From 25 May people who use health and care services in England will be able to opt out of having their confidential data shared beyond just their individual care by the NHS. This opt-out only applies to England.
What is patient data?
As a patient at a GP surgery or a hospital, for example, you’ll be able to opt-out of having your confidential patient record shared, other than by healthcare professionals involved in your care.
A patient record includes the medical information collected about you, including details like your height and weight, whether you smoke, how much you drink, any allergies, and what medications you’re taking. It may also include blood test results, images from MRI scans, and any procedures you’ve had.
What Parkinson’s UK believes
After consulting with people with Parkinson’s we developed our position – that using patient data is vital to planning health services and conducting research to find better treatments and a cure.
However, we believe that the data needs to be shared efficiently within the NHS with clear safeguards to ensure the secure sharing of data.
We recently polled members of our Research Support Network on their views of sharing their patient data, one of the respondents stated: “Parkinson’s affects millions of people and a cure is long overdue. This would come much quicker if this info was shared. Parkinson’s has been around for a long time and it’s time there were better treatments and of course a cure, so get sharing.”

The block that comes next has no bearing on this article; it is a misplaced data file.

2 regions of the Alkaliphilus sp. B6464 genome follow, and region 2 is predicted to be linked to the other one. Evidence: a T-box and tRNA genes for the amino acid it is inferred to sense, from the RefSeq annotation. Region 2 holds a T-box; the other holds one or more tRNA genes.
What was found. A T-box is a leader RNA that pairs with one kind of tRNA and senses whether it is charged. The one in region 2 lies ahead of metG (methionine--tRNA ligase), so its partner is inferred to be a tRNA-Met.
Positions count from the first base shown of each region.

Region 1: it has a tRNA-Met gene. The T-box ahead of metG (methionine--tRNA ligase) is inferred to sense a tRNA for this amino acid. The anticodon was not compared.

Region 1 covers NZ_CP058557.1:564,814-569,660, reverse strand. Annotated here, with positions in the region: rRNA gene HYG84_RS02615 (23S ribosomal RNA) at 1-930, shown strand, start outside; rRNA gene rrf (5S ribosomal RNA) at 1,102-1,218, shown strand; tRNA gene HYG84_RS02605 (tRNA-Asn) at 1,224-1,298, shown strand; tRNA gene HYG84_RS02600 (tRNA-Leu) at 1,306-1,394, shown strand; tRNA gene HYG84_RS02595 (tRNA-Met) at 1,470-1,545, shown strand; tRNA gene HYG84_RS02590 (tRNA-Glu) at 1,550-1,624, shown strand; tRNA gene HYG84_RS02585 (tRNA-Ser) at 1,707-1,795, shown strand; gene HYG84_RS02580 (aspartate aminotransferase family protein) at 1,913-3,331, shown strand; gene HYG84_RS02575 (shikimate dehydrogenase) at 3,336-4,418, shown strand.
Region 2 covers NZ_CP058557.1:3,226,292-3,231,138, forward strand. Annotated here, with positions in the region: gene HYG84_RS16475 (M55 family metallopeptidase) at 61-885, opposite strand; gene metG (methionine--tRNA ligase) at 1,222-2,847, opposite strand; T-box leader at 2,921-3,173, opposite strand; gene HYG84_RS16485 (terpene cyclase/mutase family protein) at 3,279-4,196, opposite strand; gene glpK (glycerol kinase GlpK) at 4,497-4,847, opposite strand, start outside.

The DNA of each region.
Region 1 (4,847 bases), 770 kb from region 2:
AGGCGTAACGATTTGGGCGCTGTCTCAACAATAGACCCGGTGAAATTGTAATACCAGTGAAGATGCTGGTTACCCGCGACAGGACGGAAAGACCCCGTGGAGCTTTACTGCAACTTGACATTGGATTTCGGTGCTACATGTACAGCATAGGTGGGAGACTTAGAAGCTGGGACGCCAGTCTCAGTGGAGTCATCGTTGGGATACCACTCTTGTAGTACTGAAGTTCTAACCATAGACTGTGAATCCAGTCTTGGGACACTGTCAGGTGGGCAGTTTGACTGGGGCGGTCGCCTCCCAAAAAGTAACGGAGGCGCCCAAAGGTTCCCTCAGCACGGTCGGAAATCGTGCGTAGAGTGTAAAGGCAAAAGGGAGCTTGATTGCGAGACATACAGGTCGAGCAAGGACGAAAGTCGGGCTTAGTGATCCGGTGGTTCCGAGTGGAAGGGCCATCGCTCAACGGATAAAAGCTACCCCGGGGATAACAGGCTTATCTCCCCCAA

Benefits of sharing patient data
We’re working with medical research charities to highlight the importance of using patient data and the option to opt out.
In the run up to 25 May the NHS will also be communicating with patients and their staff across England about the national data opt-out.
NHS England is currently developing a new system to support the opt-out, but people will be able to opt out online or via a national telephone helpline. People will also be able to change their preference at any time either online or by telephone.
Understanding how many people have Parkinson’s
Recently we estimated that around 145,000 people in the UK have Parkinson’s in 2018 and that, every year, we are seeing around 18,000 new diagnoses.
We were also able to break the data down by locality and use this to plan how we work with care providers to improve services locally and provide opportunities for exercise and therapeutic activities and involvement in campaigning, fundraising and research.
We could only do this because we could access anonymised medical records of patients in a large database to find information that showed a diagnosis for Parkinson’s.
To opt in or opt out?
We strongly suggest in! That way, people with Parkinson’s can have their information shared to help build understanding about the condition.
By sharing this information we can achieve better services, treatments, and even a cure, much sooner.